March 10, 2023 | FEATURES | By Olivia Xerras
BeReal, a social media app created in 2020, is making waves on the Colorado College campus.
French app developers Alexis Barreyat and Kévin Perreau uploaded the application with no subscription policy and zero in-app adds, meaning the only way BeReal has been able to make money is through investments. There is clearly a want and space for the app, but how well is the app being used on campus?
When users install the app, they are prompted by a noise that tells them to take a photo at random times. The photo, however, comes from selfie-mode and the back-facing camera. The goal is to illuminate what the user is doing in a non-curated way, unlike, say, Instagram. Users are encouraged to take a photo within a two-minute time span, but one does not have to post until they are ready.
This leaves room for users to retake a BeReal many times before actually sharing the front and back facing photos with friends. In other words, to curate the perfect shot.
In recent weeks, more than two dozen students who say they use the app said that while doing so can be fun, it also comes with potential drawbacks. One of the drawbacks includes the lack of timelines when posting.
Kyle Rowland ’25, has had the app for about two weeks and is a fan.
“I think BeReal is a positive app for my mental health because I get to see what my home friends are doing and what my college friends are doing and I think it’s overall really fun,” Rowland said. “I think this is probably one of the best apps to look back on when I get through with college.”
There seems to be a variety of users on the CC campus, ranging from fans of the app to purposeful non-users.
Kalani Korok ’24, a BeReal user, believes that time spent on different apps is a factor in her ability to ‘be real’ and to be on time. “I spend too much time on TikTok to have time for BeReal,” Korok said.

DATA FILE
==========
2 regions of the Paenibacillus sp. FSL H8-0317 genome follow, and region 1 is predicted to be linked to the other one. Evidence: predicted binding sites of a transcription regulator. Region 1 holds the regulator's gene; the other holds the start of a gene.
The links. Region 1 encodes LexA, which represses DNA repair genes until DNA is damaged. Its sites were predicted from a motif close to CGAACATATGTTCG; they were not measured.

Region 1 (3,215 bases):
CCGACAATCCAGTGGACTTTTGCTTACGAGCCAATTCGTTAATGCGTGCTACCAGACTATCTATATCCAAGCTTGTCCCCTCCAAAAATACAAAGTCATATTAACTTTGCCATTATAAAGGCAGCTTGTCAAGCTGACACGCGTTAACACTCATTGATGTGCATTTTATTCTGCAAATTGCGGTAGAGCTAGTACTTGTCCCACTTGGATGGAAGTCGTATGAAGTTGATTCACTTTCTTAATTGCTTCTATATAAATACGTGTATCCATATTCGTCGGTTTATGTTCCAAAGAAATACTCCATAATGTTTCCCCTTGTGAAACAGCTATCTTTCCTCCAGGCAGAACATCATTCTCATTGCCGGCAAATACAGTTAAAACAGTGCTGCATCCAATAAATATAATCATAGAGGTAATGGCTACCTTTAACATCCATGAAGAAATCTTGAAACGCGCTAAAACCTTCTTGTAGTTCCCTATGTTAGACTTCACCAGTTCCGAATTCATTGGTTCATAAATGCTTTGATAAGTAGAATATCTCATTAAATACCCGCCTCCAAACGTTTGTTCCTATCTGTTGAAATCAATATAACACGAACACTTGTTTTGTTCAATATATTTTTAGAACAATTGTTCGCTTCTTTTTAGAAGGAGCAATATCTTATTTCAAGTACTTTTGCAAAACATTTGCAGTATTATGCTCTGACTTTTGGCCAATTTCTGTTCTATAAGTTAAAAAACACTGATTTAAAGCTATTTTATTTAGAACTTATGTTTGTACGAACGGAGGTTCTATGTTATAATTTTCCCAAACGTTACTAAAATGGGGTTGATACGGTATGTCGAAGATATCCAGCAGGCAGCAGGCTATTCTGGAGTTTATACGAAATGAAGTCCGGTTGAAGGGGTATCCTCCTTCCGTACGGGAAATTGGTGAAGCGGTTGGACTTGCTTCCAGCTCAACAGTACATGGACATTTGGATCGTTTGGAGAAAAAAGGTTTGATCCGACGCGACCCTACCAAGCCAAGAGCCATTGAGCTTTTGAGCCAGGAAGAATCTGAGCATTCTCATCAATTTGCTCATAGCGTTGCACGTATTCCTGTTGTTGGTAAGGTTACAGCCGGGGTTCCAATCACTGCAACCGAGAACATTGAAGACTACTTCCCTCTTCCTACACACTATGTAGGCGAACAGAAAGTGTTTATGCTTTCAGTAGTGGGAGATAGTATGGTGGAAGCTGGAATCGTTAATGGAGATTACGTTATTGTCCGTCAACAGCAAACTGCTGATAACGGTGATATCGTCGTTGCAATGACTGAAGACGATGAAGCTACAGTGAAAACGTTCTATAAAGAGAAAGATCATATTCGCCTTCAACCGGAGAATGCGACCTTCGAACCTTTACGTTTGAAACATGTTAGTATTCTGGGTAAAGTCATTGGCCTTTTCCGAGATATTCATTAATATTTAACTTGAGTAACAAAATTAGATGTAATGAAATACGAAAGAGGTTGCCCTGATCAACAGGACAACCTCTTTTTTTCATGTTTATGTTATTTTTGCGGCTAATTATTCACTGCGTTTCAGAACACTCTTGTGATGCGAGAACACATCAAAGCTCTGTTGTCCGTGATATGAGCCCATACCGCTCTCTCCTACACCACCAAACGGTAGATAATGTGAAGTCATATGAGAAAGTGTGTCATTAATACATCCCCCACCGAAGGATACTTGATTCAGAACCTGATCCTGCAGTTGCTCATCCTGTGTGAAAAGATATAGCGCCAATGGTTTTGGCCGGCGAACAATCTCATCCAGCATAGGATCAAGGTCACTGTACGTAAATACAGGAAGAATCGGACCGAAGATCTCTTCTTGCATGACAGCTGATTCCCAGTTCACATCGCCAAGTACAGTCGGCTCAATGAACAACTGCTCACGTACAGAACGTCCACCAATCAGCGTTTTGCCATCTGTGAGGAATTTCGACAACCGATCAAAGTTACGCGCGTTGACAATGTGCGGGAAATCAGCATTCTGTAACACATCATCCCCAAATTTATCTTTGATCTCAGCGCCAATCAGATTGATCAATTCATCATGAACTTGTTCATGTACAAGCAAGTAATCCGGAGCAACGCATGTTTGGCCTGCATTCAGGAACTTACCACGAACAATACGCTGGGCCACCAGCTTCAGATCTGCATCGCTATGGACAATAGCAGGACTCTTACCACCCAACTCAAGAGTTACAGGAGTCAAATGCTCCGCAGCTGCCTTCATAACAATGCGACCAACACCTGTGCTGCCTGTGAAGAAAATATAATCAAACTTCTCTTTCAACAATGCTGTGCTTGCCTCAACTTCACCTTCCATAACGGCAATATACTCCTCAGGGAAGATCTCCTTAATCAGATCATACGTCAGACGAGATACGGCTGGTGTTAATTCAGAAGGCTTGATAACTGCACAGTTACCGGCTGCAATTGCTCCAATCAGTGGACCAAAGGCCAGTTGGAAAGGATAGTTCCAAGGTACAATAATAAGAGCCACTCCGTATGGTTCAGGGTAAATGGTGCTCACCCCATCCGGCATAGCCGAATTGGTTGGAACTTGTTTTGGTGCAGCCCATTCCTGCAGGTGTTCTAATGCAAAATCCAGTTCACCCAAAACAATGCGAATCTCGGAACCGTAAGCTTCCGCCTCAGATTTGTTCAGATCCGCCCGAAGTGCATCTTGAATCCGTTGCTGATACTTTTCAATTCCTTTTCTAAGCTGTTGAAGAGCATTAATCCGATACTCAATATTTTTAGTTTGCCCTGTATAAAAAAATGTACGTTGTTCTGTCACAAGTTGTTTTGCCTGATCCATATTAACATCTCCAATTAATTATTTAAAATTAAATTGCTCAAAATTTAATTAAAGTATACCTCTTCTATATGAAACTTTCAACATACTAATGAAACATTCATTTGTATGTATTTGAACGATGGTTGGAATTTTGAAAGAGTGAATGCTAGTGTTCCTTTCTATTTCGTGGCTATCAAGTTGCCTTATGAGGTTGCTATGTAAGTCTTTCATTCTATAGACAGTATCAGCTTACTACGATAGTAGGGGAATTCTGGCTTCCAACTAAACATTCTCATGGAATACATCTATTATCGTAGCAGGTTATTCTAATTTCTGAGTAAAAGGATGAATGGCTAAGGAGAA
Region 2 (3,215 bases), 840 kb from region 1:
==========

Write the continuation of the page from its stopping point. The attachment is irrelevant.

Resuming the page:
Even BeReal users have a hard time designating an appropriate amount of their day for the app, especially when there are other choices on a home screen to click to.
Outdoor Education Trip Leader, Julia Watson ’24, highlights her rationale for not being a user.
“I don’t have a lot of insider knowledge, but from what I’ve heard I think BeReal could be problematic because it encourages people to criticize their daily activities and feel shameful about giving themselves rest,” Watson said.
“If I saw the notification come up when I was just taking some alone time or just doing mundane daily activities, I would feel an unhealthy pressure to change those habits that are often restful.”
Marynn Krull ’26, explains her love for the platform, which she initially downloaded early in July of 2022.
“It was so much fun to see what everyone was up to while they were traveling and moving to college,” said Krull. Krull mentions how big of a deal BeReal is in her eyes on campus.
“When it’s BeReal time you see everybody pull their phones out, like it’s always at Rasty’s for some reason,” said Krull. “I feel like it’s positive, which is kind of rare for social media.”